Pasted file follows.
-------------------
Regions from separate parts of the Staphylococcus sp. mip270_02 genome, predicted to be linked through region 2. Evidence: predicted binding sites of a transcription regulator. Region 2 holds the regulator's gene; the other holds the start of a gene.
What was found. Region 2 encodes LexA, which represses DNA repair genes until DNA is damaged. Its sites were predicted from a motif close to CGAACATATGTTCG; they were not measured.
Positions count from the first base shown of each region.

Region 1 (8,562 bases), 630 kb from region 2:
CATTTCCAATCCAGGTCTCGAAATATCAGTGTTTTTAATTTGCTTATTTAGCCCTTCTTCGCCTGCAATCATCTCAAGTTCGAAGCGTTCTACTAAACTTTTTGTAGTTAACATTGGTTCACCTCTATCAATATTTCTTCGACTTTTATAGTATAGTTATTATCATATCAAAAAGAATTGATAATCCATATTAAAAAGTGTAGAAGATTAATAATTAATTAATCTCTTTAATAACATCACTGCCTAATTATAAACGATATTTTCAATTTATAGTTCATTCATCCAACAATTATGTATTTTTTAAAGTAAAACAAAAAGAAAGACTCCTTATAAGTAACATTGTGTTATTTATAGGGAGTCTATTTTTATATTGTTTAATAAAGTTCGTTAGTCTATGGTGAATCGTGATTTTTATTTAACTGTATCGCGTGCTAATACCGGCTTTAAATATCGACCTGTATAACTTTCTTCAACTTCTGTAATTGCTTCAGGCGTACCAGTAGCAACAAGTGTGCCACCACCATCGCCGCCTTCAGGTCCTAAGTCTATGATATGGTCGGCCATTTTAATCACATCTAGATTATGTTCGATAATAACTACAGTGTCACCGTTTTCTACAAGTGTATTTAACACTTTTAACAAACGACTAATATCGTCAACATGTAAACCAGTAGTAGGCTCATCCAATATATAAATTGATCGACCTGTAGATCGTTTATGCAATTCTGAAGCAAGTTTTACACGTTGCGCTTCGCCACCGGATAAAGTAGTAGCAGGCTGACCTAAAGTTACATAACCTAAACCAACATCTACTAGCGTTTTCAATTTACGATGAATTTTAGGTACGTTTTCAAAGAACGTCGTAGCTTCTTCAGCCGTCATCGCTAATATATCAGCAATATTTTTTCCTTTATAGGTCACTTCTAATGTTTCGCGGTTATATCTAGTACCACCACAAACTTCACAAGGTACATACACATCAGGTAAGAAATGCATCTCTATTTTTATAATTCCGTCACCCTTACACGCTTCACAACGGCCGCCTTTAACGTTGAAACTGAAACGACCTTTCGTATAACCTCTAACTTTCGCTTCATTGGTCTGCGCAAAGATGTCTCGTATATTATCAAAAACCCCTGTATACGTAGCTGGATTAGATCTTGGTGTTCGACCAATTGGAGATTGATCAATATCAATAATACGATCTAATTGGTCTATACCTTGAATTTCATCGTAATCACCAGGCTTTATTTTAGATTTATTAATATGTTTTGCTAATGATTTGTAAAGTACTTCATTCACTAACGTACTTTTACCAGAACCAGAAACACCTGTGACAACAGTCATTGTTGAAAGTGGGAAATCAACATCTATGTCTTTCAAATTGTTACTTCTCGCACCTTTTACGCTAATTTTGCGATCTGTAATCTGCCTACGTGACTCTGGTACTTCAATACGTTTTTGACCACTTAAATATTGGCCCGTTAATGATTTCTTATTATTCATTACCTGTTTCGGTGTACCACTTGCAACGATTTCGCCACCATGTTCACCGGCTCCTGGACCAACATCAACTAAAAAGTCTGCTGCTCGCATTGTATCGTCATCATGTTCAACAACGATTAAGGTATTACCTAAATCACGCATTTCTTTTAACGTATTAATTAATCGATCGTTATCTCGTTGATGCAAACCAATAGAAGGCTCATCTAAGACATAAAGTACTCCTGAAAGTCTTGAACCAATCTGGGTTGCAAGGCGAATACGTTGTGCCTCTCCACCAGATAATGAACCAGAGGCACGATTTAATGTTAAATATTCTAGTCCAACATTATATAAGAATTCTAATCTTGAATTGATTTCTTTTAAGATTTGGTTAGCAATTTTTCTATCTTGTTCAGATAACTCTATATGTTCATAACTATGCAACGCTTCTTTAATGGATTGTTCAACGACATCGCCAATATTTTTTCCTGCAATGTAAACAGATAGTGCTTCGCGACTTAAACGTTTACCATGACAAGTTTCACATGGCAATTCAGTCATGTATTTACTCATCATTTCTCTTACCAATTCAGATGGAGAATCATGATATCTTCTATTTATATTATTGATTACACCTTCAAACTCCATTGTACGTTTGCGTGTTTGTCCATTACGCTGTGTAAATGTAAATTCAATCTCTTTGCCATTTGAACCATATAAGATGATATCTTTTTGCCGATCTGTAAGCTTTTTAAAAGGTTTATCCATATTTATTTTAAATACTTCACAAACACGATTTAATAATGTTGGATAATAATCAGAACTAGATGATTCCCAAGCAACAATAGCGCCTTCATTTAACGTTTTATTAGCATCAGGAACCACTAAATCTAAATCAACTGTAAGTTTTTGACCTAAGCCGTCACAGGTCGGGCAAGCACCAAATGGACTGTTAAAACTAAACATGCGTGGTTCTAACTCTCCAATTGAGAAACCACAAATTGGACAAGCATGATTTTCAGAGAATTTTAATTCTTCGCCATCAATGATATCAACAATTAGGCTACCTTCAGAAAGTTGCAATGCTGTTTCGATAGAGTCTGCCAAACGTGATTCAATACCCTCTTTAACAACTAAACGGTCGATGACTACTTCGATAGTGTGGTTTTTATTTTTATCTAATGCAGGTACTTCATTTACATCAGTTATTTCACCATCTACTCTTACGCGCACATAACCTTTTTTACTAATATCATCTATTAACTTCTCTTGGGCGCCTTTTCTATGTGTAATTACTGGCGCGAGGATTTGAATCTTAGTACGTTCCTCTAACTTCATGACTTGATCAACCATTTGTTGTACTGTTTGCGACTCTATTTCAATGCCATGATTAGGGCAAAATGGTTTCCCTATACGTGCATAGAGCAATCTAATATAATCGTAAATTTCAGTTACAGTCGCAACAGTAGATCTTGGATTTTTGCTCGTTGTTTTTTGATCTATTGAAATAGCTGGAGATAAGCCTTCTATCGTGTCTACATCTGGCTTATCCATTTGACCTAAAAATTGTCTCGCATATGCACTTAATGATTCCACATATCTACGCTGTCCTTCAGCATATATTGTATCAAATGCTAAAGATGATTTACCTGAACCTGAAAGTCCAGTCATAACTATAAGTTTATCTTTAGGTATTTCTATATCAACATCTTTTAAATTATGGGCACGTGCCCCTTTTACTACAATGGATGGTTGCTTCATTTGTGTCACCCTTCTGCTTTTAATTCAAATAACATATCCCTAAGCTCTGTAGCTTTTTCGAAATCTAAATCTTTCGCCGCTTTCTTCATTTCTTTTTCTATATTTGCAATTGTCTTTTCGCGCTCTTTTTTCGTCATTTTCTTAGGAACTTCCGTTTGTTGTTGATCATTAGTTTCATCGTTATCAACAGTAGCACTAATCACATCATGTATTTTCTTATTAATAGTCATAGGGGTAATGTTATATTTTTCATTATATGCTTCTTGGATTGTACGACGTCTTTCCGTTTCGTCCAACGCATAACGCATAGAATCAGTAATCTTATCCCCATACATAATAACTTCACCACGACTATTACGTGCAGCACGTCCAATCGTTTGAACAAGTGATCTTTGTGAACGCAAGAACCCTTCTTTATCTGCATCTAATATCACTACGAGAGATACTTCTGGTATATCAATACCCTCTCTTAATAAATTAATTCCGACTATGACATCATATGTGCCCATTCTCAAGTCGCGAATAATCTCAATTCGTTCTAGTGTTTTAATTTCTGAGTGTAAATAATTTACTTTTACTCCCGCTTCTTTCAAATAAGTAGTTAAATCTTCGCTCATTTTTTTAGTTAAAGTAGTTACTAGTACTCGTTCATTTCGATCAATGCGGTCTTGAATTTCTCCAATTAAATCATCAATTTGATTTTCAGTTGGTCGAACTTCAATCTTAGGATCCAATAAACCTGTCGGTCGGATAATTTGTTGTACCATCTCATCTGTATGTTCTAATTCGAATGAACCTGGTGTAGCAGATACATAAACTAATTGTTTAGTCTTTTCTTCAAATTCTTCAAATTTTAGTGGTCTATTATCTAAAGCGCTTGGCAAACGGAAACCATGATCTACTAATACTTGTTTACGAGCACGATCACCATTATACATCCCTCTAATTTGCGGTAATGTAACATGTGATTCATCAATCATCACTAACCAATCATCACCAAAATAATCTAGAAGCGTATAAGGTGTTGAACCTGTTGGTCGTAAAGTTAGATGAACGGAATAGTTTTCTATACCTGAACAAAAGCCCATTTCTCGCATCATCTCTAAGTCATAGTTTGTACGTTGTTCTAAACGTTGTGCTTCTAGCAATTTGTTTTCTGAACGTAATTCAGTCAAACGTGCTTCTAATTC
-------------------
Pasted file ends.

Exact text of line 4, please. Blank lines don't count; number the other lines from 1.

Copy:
Region 1 (8,562 bases), 630 kb from region 2: